Though Palin and conservatives were outraged and demanded an apology and retraction for a “joke” seemed aimed at the 14-year-old daughter though Letterman said he was referring to the 18-year-old daughter, it took the liberal columnist Mark Shields on PBS to convince Letterman he had a problem. Letterman will explain (video embedded below the fold with partial transcript):
I have had it with Letterman! I used to defend this guy to all of my friends who liked Leno better. I would say from a comic stand point that Jay was a great comic but Letterman was more original and had more style and class than Leno. Two recent events have changed my mind: Jay’s classy departure from the “Tonight Show” and Letterman’s classless left-wing attacks on the kids of politicians.
A comic needs to be an equal opportunity offender. We can’t pick sides in politics. We can have a point of view and a favorite but being a comic means when our guy drops the ball, you have to pick it up and smash it in his face. My friend and political opposite, Will Durst, said this a few years back about Mort Saul (I am paraphrasing here), “You can’t sit down to dinner with the Reagans and then pretend you’re still willing to sling mud at them.”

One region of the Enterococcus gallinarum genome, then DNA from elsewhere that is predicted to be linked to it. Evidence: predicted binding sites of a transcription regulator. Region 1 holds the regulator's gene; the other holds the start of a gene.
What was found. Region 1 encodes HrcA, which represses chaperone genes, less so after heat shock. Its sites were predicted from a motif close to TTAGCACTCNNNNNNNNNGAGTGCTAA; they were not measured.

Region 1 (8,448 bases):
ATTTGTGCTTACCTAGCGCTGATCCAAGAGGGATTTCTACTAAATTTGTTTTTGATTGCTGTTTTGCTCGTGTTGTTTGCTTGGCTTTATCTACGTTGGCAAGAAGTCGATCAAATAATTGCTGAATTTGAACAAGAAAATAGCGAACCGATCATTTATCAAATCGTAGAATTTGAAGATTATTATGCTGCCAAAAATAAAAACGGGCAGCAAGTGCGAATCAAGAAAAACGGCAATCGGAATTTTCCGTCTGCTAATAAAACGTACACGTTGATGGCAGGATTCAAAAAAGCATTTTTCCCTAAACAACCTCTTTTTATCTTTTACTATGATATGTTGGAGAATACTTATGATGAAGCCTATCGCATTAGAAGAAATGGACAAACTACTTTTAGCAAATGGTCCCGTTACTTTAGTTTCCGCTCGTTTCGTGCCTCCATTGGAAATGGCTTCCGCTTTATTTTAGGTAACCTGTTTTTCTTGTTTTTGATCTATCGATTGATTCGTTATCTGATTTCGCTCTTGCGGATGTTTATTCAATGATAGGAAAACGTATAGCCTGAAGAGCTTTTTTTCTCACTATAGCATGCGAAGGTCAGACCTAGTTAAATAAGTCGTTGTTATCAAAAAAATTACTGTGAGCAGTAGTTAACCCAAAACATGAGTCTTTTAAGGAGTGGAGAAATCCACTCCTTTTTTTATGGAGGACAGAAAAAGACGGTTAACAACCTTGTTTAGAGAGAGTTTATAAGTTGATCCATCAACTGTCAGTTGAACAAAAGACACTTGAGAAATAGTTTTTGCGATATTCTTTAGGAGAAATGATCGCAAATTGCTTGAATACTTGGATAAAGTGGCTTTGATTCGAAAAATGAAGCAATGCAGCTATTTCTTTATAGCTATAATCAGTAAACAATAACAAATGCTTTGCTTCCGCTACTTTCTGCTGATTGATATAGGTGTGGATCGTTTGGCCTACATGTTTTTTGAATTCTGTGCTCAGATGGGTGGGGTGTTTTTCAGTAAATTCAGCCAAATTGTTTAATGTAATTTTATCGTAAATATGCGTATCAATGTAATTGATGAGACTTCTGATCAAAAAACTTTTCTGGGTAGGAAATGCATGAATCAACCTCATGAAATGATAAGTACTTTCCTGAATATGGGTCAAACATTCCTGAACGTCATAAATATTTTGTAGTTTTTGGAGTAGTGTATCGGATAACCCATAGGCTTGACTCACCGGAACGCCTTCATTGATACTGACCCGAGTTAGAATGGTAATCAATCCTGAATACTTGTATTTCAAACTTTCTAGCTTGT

That is what is wrong with comedians like Letterman, Garofalo, and Stewart. They only see one side. Why do none of them at least give love taps to Obama? Why didn’t at least one of them make some comedic hay out of Obama gaffs like “57 states” and a reference to speaking “Austrian?”
The guy is the President and he can’t shake his mother-in-law and you can’t find a joke in that?
NBC host Matt Lauer interviewed Sarah Palin on June 12, and defended comedian David Letterman and his joke about the statutory rape of Palin’s daughter by baseball player Alex Rodriguez.
When Palin began to condemn the joke as wildly inappropriate and offensive, Lauer defended Letterman: “Since David Letterman’s not here, let me just say that he did not mention Willow by name, and he then went on to say he was not referring to your 14-year-old daughter,” as though to Lauer the excuse diminished the vile nature of Letterman’s joke.
At the end of the segment, Lauer did admit that, “a lot of people feel the joke was in extremely bad taste, no matter which daughter of yours he was referring to,” but not before Palin pointed out that, “regardless, it was a degrading comment about a young woman,” and no joke of that nature should be tolerated, no matter how old the victim of the joke is.